Person writing cover letter on a desk

7 Steps to Write a Civilian Cover Letter

2018 is a great time to be a Veteran job-seeker in the United States. The economy is booming, and thousands of jobs are being created every day. If you’re looking for a job, you need to add a cover letter to your resume. Cover letters are a fantastic way to separate your resume from the rest of the crowd.

Before we begin, download our template here so you can build your cover letter along the way.

1. Understand the Goal of a Cover Letter

A cover letter paints a picture of you and why you should get the job.  A civilian cover letter explains who you are, what job you are applying for, and why the company should hire you over anyone else. You need to write a specific cover letter for each different job you apply for.

2. Choose a Type of Cover Letter

There are a few different kinds of civilian cover letters you could write.

  • An Application Letter
    • An application letter is used when there is an open position at a company or business
    • An application letter connects what the job requires and what specific skills and experiences you have that will satisfy the position
  • A Prospecting Letter
    • A prospecting letter is used when there is not an open position at a company you would want to work for
    • A prospecting letter highlights why you would be a good person to fill a position that may open up with the company
  • A Networking Letter
    • A networking letter’s main goal is to identify a connection between you and the reader
    • You may know the person you’re writing the letter to, or you were referred to them by someone they know

For the rest of this blog, we will be showing how to write an application letter.

3. The Header

The first section of any cover letter is straightforward. You will need to put your name, address, the date you write the letter, the employer’s name, the employer’s job title, and the company’s address.

Example:

Picture of how a Cover Letter Heading should look like

4. The Greeting and the First Paragraph

The greeting should be something as simple as “Dear Mr. Smith” or “Dear Mrs. Smith.”

The first paragraph’s purpose is to focus on the position or the type of work you’re applying for. Let the employer know how you found the job, whether it was online or referred to you by a friend. Also, do a little research about the company, and write something specific that you noticed.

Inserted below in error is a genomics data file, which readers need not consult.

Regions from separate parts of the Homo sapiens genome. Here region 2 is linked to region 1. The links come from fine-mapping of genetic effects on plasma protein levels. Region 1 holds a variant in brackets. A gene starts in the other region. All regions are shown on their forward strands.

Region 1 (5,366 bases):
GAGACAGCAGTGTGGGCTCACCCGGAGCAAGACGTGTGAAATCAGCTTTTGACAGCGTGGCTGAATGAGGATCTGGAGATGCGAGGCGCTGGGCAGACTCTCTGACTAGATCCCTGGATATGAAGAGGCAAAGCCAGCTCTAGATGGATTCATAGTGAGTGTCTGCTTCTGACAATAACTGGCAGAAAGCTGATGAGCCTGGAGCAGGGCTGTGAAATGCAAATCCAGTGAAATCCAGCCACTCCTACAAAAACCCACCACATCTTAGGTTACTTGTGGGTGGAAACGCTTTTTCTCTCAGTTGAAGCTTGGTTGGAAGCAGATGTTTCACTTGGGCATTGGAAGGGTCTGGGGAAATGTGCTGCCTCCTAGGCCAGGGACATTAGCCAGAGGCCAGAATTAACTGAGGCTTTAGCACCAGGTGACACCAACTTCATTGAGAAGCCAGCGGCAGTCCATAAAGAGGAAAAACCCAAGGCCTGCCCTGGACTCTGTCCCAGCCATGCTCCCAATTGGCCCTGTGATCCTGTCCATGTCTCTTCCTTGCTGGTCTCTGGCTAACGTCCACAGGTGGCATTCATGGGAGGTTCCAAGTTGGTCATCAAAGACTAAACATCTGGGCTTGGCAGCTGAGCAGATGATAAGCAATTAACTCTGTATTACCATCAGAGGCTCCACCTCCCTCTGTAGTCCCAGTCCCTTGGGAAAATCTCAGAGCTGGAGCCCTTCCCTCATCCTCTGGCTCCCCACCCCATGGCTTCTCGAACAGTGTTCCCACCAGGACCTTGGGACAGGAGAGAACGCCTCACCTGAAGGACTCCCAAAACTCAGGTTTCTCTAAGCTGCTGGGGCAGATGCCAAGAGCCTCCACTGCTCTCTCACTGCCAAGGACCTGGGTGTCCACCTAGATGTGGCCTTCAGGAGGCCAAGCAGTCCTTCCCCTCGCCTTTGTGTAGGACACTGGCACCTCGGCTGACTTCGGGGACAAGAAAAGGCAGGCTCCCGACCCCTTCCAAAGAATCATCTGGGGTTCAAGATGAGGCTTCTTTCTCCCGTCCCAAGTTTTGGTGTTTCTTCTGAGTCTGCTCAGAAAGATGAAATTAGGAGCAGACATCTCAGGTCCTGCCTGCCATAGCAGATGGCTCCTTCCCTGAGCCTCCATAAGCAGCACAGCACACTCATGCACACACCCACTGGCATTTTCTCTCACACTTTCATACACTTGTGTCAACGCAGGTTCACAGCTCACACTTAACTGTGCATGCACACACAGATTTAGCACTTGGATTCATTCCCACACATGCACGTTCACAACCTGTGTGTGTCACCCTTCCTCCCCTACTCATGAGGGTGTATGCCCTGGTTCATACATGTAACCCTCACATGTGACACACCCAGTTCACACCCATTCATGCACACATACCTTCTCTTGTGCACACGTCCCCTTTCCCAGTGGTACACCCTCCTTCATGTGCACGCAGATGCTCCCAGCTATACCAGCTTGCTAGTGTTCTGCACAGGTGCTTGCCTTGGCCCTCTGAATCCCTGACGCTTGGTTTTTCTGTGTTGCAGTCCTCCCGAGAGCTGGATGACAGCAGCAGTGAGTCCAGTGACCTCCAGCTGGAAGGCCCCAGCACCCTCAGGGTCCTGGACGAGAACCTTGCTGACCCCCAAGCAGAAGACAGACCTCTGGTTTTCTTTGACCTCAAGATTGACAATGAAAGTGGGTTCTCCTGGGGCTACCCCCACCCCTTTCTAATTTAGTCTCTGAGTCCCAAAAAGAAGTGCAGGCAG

Example:

5. The Second Paragraph

The second paragraph is where you need to connect your skills and experiences to the specific requirements needed for the job. Look at this section from the employer’s side. Don’t talk about how having this job will benefit you; talk about how hiring you will benefit the company. Detail your qualifications and experiences that best relate to the job position, then talk about the “intangibles” of your character. Try not to just list a bunch of things you did in the past (that’s covered in your resume). Make it easy for a hiring manager to tie your skills and experience to the job descriptions. Address the job descriptions specifically, because those are the things that the employer will be looking at.

Example:

6. The Final Paragraph

The final paragraph’s purpose is to refer the employer to your resume and to summarize the first two paragraphs of your cover letter. Continue to stress that you are the right person for the job.

Lastly, guide the employer to the next step of the process: setting up an interview. It’s not wrong to say  “I look forward to setting up an interview with you to discuss the job.” Also, express your availability for interviews, phone calls, or Skype calls. Don’t limit your opportunities for them to contact you! Make sure you put your phone, email, and any other contact information you want the employer to have. Finish the paragraph by thanking the employer for reading your letter and resume.

Example:

7. Closing

Finish your letter with a “Sincerely,” and then put a 4 line gap between the “Sincerely” and then type your name. This gap is where you will hand sign your cover letter. The very last thing you must do is write “Enclosed” on the very bottom of your cover letter. This means that the cover letter comes with other documents, such as a resume or certification forms.

Example:

Picture of how you should end a cover letter

Tips and Tricks

There are a few basic tips and tricks that will take your cover letter from good to great.

  • Make your cover letter 1 page! Employers don’t have time to read a lot of pages!
  • Include aspects of your personality and personal characteristics
  • Address the letter to a specific person in the company
    • Sending the letter to a real person shows the company that you’ve done at least a little research and that you’re interested in working for the company
    • Avoid using terms like “To whomever it may concern” or “Dear Mr. or Mrs…” without putting a name. Terms like this aren’t personal and can make your letter seem lazy
  • If someone referred you for the job or if you heard about the job through networking, mention that in the first paragraph
  • When printing, use a high-grade/quality paper for both your resume and your cover letter
  • Use key terms in your cover letter directly from the job description. This will help you get past an automated review!

If you follow these steps, you will create a great cover letter that will increase your chances of getting hired! Now that you have this cover letter, it would be nice to have a solid resume to go along with it. If you need to make a resume, VetCV can help! The VetCV Vault has a resume builder that will let you print out a PDF of your resume for FREE! 

 
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